Dr. Johnson is even more evocative. In his Dictionary, a micher is “a lazy loiterer, who skulks about in corners and by-places, and keeps out of sight; a hedge creeper.” Let’s follow this trail a little further. The OED describes “hedge creeper” as “obsolete,” a designation I always resent. If at least one man or woman has found a word useful at some point in history, it can’t be obsolete (except for “awesome”). Ideas and machines can be obsolete; not words or people. The OED even gives Johnson’s definition as part of its own: “`One that skulks under hedges for bad purposes’ (Johnson); a hedge-bird; a sneaking rogue.” The citations are juicy. Thomas Nashe in The Unfortunate Traveller (1594) gives us “a sweating eausdropper, a scraping hedgecreeper.” John Bunyan in Jerusalem-Sinner Saved (1688) has “These poor, lame, maimed, blind, hedge-creepers and highwaymen, must come in.” And Peter Anthony Motteux, in his translation of Rabelais (1737), offers “Rovers, Ruffian-Rogues, and Hedge-Creepers.”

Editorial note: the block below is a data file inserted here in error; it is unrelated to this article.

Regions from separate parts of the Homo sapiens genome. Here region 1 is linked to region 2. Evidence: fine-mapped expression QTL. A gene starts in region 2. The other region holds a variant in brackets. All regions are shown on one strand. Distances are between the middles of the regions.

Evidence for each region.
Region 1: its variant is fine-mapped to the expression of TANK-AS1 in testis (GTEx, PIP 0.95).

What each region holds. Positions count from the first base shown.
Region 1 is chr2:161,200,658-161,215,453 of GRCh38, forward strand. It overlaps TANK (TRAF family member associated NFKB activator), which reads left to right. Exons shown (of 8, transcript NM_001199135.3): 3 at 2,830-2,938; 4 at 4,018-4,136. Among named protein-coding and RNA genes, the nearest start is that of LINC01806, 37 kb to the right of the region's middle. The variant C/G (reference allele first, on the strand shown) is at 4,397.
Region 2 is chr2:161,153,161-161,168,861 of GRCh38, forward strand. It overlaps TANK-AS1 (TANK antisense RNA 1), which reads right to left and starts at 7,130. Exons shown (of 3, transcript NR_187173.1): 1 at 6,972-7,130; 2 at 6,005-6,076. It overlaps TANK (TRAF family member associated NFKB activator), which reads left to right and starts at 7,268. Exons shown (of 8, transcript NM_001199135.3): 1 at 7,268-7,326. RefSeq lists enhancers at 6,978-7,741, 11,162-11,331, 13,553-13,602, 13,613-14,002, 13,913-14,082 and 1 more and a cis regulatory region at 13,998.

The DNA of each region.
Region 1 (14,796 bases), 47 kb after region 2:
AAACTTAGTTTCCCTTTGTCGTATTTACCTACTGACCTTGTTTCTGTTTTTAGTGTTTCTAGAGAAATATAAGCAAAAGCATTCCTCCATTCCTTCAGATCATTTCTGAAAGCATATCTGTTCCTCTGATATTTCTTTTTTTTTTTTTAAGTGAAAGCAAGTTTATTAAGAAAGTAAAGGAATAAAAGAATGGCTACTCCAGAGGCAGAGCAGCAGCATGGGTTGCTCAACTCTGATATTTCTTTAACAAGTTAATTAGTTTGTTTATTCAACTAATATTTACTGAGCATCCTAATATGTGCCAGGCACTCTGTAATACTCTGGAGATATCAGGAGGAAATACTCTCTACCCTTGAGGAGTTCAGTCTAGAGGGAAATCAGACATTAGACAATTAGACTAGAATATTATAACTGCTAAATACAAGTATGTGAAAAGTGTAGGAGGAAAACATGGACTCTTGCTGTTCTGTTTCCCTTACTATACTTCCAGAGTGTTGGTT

There are michers and hedge-creepers among us. Walk down the street and you’ll probably trip over one. They are not obsolete.